With regard to electric guitars, it is not so clear-cut, because the amplification process makes up for the weakness of the sound of thinner strings. Some players prefer heavier gauge strings because they believe they produce a stronger, more robust tone, and also because heavier gauge strings are good for heavy strumming without having them easily go out of tune. Some players prefer lighter-gauge strings because they are less fatiguing to play, and it is easier to bend strings with the fretting hand to inflect the pitch or introduce vibrato.

But it all depends on the preference of the player, and the guitar can be calibrated to accommodate the player's preference.

As an example, the great Texas blues guitarist Stevie Ray Vaughan used 13s on his electric guitar. In the modern era we consider 13s to be extremely heavy. But Vaughan managed to do a lot of string-bending. This required a great deal of strength in the fingers, and constant practice to keep the fingers strong and to build up and maintain thick calluses on the fingertips.

Jimmy Page of Led Zeppelin, and Billy Gibbons of Z. Z. Top are known for using a set of 08s on their electric guitars. This gauge is "ultra-light". Most guitarists would not prefer 08s because the strings are so delicate that they would break very easily, they would go out of tune quickly, and they would have to be replaced often. Simply putting too much pressure with the fretting-hand finger-tips on such thin strings could cause intonation problems. But Page and Gibbons have developed their particular techniques so that 08s are perfect for them.

If you want to learn all about guitar string gauges, I would refer you to the D'Adarrio string company website. They explain everything about each of their products in great detail with full measurements.

  • .010 = ten thousandths of an imperial inch (") still in inches as most emanate from American manufacturers, and U.S. is using Imperial measurements for lots of things. Intonating a guitar is not too difficult. One should be capable of doing it oneself if one can wield a screwdriver and Allen keys.
    – Tim
    Commented Jun 15, 2015 at 17:30
  • "Most guitarists could not play on a guitar with 08s because the strings are so delicate that they would break very easily, and they would go out of tune quickly." I don't really think this is the case, and .08s aren't all that uncommon among professionals and amateurs alike. They do break easier than heavier gauges, but they aren't astoundingly more difficult to use than .09s or .010s.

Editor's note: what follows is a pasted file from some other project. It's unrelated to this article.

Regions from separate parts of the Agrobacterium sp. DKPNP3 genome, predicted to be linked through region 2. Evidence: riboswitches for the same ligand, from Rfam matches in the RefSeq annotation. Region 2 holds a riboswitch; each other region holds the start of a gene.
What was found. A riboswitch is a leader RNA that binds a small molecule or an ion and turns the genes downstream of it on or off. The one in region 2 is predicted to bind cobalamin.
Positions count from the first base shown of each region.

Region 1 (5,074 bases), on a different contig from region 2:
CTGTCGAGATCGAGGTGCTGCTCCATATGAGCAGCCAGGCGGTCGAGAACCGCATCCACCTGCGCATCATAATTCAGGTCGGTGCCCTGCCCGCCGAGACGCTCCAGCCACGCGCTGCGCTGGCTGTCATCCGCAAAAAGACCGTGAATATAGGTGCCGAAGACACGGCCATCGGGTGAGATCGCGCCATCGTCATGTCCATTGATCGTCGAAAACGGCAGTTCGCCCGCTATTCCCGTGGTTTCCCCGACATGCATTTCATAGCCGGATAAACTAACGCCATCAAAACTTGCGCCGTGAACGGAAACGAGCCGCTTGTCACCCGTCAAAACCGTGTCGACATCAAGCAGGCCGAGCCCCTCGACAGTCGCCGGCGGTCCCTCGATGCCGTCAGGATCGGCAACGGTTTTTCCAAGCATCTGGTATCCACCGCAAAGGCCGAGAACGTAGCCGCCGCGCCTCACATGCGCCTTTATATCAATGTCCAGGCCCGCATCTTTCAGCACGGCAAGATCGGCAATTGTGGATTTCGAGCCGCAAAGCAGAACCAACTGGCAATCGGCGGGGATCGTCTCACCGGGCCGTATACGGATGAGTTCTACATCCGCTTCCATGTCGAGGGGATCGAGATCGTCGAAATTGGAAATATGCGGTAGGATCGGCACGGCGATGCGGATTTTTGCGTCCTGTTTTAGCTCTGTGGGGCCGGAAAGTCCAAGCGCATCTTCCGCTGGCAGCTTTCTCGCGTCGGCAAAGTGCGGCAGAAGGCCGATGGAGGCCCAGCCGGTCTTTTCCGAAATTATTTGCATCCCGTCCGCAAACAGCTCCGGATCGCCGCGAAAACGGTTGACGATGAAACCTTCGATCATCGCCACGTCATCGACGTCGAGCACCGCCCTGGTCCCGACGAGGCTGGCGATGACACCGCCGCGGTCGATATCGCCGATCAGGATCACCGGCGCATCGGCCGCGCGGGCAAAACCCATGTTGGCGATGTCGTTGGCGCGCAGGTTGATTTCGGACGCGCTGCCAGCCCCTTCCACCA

– Mordred
    Commented Jun 15, 2015 at 22:52
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    Can't remember ever breaking a .008. As they are more supple, they probably stand more bending and 'abuse', because there's more give in them.They won't be as tensioned as thicker gauges for the same pitch, so already are less stressed. Fretting - don't press into the fingerboard so hard!
    – Tim
    Commented Jun 16, 2015 at 6:15

Back in the early '60s, there was only a 'standard' set available, so take it or leave it. Then guitarists started using banjo strings, and putting a 2nd in place of a 3rd, etc. Since then, string makers have given us a huge choice in gauges. 'Standard' most likely means a set of .010s,which seems to be what a lot of manufacturers put on new, but some players prefer a beefier sound, so may go for .011s or .012s. Others, myself included, like .008s, which bend far better, have a more treble sound, and suit my style. There are also now hybrid sets, which come with, say, a thinner top 3 and heavier bottom 3. My own have been hybrid for many, many years, so I tend to but 10 of each gauge at a time. More expensive, but they do the job for me!

The intonation will need tweaking when a different gauge of strings is put on, as it is affected by the density/thickness of the strings. That said, a lot of new guitars need setting up out of the box - if only to match the playing of the proud new owner.